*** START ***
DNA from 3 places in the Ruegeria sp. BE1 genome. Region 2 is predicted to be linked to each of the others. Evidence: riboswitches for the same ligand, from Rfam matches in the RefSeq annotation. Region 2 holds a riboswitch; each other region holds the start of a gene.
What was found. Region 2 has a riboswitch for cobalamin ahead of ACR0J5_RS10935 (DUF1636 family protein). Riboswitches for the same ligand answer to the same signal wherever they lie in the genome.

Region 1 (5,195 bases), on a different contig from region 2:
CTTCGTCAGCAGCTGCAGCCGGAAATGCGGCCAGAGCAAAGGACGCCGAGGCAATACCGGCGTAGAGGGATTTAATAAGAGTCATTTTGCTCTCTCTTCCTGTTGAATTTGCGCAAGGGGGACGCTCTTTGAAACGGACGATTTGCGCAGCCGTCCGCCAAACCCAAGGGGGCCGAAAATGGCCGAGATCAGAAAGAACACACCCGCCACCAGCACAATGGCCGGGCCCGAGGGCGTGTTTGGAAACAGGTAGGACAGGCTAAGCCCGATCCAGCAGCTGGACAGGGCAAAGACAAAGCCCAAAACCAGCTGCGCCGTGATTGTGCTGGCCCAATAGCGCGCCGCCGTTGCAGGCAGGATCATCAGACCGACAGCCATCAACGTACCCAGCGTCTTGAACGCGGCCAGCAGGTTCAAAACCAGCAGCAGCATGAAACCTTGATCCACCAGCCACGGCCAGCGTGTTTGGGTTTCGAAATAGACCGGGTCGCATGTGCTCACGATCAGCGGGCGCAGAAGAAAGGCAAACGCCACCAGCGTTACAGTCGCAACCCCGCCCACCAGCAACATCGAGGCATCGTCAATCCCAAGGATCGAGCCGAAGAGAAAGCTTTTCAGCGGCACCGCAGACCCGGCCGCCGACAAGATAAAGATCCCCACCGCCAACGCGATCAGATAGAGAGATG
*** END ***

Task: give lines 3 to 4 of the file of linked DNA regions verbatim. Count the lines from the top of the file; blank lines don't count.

Region 1 (5,195 bases), on a different contig from region 2:
CTTCGTCAGCAGCTGCAGCCGGAAATGCGGCCAGAGCAAAGGACGCCGAGGCAATACCGGCGTAGAGGGATTTAATAAGAGTCATTTTGCTCTCTCTTCCTGTTGAATTTGCGCAAGGGGGACGCTCTTTGAAACGGACGATTTGCGCAGCCGTCCGCCAAACCCAAGGGGGCCGAAAATGGCCGAGATCAGAAAGAACACACCCGCCACCAGCACAATGGCCGGGCCCGAGGGCGTGTTTGGAAACAGGTAGGACAGGCTAAGCCCGATCCAGCAGCTGGACAGGGCAAAGACAAAGCCCAAAACCAGCTGCGCCGTGATTGTGCTGGCCCAATAGCGCGCCGCCGTTGCAGGCAGGATCATCAGACCGACAGCCATCAACGTACCCAGCGTCTTGAACGCGGCCAGCAGGTTCAAAACCAGCAGCAGCATGAAACCTTGATCCACCAGCCACGGCCAGCGTGTTTGGGTTTCGAAATAGACCGGGTCGCATGTGCTCACGATCAGCGGGCGCAGAAGAAAGGCAAACGCCACCAGCGTTACAGTCGCAACCCCGCCCACCAGCAACATCGAGGCATCGTCAATCCCAAGGATCGAGCCGAAGAGAAAGCTTTTCAGCGGCACCGCAGACCCGGCCGCCGACAAGATAAAGATCCCCACCGCCAACGCGATCAGATAGAGAGATG